Homer (software)

From Wikipedia, the free encyclopedia

Homer, from Blue Cow Software, was an IRC client for Apple Macintosh computer systems during the 1990s,[1][2] written by Tob Smith, and distributed as shareware.[3] System 7 or later of the classic Mac OS was required, as was MacTCP.[4][5] It featured an icon view of users in a channel, which would animate when the user posted to the channel. It also provided notification of incoming CTCP Finger commands.[6] Ircle included and extended this feature, "face files" to larger images.[7] A late version of Homer reportedly allowed collaborative drawing across the network.[8]

The Internet Starter Kit for Macintosh (1994) described it as "a great program if you're interested in IRC," and noted that "Homer has a colorful and unique interface that significantly eases using IRC, since it simplifies switching channels, keeping multiple discussions going, [and] giving and taking operator privileges".[4]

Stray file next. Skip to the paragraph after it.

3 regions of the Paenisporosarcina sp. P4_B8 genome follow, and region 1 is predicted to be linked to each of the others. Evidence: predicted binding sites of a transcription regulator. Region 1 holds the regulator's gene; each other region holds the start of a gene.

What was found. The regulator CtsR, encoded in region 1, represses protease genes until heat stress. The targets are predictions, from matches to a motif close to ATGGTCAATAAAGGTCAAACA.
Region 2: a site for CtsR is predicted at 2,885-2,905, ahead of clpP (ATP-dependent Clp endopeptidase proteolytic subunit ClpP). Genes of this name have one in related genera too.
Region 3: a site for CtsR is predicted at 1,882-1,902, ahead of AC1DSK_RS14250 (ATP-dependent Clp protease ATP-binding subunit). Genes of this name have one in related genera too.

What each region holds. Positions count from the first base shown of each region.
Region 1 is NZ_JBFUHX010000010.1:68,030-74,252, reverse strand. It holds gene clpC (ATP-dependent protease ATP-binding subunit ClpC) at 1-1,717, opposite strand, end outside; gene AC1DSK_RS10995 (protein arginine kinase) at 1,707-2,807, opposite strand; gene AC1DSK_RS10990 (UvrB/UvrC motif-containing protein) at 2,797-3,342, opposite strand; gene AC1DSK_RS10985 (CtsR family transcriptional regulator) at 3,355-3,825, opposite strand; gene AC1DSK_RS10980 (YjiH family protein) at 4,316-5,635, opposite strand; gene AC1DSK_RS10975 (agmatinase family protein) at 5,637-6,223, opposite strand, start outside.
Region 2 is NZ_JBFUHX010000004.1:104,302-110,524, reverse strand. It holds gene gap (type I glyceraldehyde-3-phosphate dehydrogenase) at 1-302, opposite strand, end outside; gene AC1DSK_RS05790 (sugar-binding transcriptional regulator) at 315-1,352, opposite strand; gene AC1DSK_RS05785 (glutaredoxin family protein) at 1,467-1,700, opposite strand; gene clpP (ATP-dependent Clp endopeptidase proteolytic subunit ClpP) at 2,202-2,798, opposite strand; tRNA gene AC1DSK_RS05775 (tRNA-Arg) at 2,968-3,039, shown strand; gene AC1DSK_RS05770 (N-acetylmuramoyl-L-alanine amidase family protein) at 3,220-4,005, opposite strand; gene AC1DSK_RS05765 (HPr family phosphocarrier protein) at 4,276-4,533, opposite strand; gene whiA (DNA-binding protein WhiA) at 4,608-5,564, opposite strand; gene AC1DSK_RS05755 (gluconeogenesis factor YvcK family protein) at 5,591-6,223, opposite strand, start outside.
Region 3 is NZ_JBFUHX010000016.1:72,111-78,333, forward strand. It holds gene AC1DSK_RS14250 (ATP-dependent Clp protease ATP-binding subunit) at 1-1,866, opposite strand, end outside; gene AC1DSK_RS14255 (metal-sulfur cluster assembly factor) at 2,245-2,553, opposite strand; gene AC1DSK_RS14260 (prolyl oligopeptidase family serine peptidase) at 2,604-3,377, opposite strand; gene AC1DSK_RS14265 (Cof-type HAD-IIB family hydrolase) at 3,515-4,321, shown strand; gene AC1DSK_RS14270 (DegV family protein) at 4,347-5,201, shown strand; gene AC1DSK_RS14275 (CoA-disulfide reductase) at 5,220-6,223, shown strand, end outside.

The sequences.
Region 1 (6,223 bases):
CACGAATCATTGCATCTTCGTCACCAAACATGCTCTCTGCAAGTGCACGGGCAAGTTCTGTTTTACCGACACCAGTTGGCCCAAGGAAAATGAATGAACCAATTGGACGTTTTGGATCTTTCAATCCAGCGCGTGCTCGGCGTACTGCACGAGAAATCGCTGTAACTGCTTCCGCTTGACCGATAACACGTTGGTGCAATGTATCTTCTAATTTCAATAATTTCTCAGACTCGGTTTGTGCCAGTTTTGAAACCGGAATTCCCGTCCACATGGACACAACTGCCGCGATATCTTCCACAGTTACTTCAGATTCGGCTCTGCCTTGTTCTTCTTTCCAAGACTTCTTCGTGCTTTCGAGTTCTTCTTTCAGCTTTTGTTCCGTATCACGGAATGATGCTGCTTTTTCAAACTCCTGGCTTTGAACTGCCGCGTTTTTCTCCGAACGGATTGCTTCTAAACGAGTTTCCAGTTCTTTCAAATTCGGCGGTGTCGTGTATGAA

1. ^ Eddy, Andy (1996). Internet After Hours (2nd ed.). Prima Publishing. p. 217. ISBN 978-0-7615-0386-6.
  2. ^ "Homer". Blue Cow Software. Archived from the original on 2000-08-16.
  3. ^ Engst, Adam C. (1994). Internet Starter Kit for Macintosh (2nd ed.). Hayden Books. p. 315. ISBN 978-1-56830-064-1.
  4. ^ a b Engst (1994), pg. 653.
  5. ^ Staplehurst, John. "Macintosh IRC Software : Homer". Exeter College, University of Cambridge. Archived from the original on 2008-12-25.
  6. ^ Harris, Stuart (1995). The irc survival guide. Addison-Wesley. p. 144. ISBN 9780201410006.
  7. ^ "Quickstart guide for those new to IRC". OZmac.org, the OZ.org #macintosh IRC channel website. Archived from the original on 2003-12-03.
  8. ^ Herring, Susan C. (1996). Computer-mediated communication: linguistic, social, and cross-cultural perspectives. John Benjamins Publishing. p. 63. ISBN 978-90-272-5054-4.